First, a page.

“The world’s 2,153 billionaires have more wealth than the 4.6 billion people who make up 60% of the planet’s population.”

This is one of the shocking statistics in the 2020 Oxfam report on inequality. For decades, the world’s wealthiest have been amassing more money while the poorest have become poorer.

There are now more billionaires than ever before and the 10 richest have more wealth than most nations produce in a year.

Meanwhile, almost half of humanity lives on less than $5.50 a day and 735 million live in extreme poverty. Every day, 258 million children cannot go to school.

Scottish economist Adam Smith said: “No society can surely be flourishing and happy, of which the far greater members are poor and miserable.” But can inequality be solved?

Yes, says Oxfam. The wealth gap is often down to unfair taxation and low public spending on education and healthcare – problems that governments can fix. In a 2018 survey of those committed to fighting inequality, the Danish, Finnish and German governments came in on top. The US came 23rd, while Africa’s richest nation, Nigeria, was last.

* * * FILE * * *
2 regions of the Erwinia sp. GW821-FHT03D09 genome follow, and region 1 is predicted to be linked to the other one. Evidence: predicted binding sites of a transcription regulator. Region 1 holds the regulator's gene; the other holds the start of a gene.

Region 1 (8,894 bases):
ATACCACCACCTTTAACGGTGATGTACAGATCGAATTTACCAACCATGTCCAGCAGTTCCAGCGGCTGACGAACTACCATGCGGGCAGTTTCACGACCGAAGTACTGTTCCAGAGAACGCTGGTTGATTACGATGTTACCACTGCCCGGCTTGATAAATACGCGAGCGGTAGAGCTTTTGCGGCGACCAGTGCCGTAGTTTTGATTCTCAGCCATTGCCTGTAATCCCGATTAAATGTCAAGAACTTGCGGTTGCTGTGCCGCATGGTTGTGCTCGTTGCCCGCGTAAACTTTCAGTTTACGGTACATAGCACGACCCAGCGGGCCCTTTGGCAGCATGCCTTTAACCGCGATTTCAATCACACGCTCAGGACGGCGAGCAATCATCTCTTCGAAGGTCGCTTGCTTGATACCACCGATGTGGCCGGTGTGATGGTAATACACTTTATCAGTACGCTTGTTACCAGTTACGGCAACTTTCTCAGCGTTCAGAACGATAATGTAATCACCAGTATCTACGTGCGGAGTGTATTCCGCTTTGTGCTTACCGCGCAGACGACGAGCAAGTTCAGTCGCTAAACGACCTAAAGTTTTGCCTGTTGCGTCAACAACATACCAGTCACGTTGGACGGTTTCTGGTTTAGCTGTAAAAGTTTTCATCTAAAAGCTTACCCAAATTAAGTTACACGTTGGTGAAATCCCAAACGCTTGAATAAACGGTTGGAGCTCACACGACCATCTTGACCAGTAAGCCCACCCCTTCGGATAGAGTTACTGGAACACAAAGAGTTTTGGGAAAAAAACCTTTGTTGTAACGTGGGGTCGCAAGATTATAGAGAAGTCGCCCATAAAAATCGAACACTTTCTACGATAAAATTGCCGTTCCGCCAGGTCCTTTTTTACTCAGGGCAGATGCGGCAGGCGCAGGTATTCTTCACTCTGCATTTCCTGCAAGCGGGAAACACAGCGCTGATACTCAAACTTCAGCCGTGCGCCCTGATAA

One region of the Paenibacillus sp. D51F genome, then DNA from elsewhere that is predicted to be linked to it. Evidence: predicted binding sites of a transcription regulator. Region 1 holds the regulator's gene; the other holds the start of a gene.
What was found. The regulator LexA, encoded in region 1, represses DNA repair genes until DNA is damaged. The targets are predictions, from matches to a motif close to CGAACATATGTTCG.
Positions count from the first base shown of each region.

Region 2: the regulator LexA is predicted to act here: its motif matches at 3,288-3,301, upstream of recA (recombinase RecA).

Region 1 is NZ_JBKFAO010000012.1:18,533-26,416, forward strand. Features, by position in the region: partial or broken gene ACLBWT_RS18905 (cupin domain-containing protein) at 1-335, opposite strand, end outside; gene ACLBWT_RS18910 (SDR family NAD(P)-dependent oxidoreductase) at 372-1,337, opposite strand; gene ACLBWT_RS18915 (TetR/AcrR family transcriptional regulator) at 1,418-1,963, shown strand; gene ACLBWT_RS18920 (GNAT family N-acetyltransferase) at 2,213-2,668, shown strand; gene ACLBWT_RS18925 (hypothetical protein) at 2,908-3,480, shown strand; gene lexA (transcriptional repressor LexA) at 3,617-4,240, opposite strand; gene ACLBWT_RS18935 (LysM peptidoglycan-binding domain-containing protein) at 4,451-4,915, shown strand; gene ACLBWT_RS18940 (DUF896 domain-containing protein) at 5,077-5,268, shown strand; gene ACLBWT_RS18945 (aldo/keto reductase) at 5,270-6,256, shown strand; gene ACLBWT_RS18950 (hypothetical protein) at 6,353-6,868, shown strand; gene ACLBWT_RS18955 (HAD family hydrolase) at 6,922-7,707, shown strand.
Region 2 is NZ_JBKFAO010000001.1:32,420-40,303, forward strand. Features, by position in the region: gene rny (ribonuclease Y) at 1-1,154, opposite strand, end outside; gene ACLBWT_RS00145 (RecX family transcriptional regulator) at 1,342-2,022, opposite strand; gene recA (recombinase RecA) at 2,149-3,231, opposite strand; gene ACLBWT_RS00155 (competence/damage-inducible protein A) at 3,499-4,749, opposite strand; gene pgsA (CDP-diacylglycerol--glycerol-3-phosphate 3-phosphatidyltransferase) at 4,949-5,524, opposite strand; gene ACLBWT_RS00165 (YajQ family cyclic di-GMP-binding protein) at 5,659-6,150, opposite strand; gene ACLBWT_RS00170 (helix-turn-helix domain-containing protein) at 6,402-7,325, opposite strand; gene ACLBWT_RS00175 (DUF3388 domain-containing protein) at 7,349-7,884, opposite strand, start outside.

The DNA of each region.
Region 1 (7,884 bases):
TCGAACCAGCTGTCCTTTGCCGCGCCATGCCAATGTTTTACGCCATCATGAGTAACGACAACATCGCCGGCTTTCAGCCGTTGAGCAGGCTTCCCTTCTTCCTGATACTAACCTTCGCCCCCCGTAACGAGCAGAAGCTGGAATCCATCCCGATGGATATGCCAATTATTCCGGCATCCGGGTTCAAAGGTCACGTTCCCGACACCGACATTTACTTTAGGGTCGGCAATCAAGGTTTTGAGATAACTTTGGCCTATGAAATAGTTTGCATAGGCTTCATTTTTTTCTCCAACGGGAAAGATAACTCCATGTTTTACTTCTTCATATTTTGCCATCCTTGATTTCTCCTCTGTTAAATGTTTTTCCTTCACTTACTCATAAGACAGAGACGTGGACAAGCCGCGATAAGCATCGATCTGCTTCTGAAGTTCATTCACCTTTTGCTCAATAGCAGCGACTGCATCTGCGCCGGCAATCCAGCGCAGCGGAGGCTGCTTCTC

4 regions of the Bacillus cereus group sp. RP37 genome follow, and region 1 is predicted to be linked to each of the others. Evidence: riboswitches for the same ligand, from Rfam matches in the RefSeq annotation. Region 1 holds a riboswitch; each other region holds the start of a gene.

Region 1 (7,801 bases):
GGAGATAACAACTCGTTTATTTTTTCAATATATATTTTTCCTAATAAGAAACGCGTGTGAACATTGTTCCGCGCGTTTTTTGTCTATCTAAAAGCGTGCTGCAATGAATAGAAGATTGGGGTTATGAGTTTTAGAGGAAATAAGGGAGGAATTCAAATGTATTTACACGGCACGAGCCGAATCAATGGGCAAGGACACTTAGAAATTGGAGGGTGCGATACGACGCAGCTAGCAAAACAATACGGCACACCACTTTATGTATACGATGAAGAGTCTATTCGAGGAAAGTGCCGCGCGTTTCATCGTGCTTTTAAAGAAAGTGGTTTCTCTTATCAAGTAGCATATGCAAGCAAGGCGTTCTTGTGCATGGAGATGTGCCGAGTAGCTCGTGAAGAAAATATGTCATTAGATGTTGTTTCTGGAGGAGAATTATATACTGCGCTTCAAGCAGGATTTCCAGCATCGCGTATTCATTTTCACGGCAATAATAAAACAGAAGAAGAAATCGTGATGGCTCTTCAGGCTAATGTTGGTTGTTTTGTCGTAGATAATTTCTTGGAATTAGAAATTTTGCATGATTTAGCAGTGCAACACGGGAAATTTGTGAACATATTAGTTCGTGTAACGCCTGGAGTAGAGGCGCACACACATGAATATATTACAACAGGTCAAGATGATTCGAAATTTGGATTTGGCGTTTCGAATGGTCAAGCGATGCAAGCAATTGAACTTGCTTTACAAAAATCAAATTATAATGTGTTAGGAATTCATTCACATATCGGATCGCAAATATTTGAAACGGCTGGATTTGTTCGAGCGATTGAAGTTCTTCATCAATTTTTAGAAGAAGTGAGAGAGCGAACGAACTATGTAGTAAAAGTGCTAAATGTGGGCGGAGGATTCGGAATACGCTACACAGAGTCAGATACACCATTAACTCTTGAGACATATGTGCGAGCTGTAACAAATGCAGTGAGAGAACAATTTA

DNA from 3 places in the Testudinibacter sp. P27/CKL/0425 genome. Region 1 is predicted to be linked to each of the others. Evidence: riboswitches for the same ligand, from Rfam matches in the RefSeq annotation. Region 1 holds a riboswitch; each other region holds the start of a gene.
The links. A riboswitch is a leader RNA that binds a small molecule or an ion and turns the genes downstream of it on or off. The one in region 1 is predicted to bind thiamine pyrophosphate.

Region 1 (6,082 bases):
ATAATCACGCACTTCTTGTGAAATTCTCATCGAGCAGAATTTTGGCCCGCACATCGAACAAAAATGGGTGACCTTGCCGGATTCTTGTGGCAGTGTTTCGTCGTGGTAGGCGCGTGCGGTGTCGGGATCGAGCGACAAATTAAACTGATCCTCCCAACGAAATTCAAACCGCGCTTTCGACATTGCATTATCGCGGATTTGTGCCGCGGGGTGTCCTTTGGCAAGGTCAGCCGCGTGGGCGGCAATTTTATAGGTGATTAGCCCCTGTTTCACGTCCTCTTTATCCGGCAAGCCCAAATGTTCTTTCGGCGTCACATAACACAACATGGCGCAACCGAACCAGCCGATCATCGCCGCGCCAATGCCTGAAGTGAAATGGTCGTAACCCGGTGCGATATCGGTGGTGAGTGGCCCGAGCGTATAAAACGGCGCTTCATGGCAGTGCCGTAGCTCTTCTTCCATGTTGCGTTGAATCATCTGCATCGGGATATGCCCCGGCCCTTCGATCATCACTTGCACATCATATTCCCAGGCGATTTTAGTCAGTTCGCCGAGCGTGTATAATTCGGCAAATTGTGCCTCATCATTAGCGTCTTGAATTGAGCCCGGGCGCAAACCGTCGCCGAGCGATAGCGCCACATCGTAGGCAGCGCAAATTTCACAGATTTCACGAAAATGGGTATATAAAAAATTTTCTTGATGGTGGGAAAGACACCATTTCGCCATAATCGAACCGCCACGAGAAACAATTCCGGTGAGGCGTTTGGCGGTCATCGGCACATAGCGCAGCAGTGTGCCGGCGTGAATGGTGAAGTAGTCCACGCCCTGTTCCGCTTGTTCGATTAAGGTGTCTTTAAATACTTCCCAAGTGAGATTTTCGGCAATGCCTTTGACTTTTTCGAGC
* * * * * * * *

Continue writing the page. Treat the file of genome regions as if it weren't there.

Oxfam’s campaign ‘Time to Care’ calls on more world leaders to commit to a fairer, happier society.

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This week’s assembly slides focus on division across countries, communities and genders, as well as the impact of the pandemic on global inequality. Videos and discussion points consider some of the ways to deal with injustice in our increasingly divided world.


  1. Using some of the information from Oxfam, create an infographic that depicts global inequality.
  2. Imagine you are a world leader. Come up with three principles on wealth that would help make society fairer and happier.
  3. Write a letter to your country’s government asking them to address the wealth gap.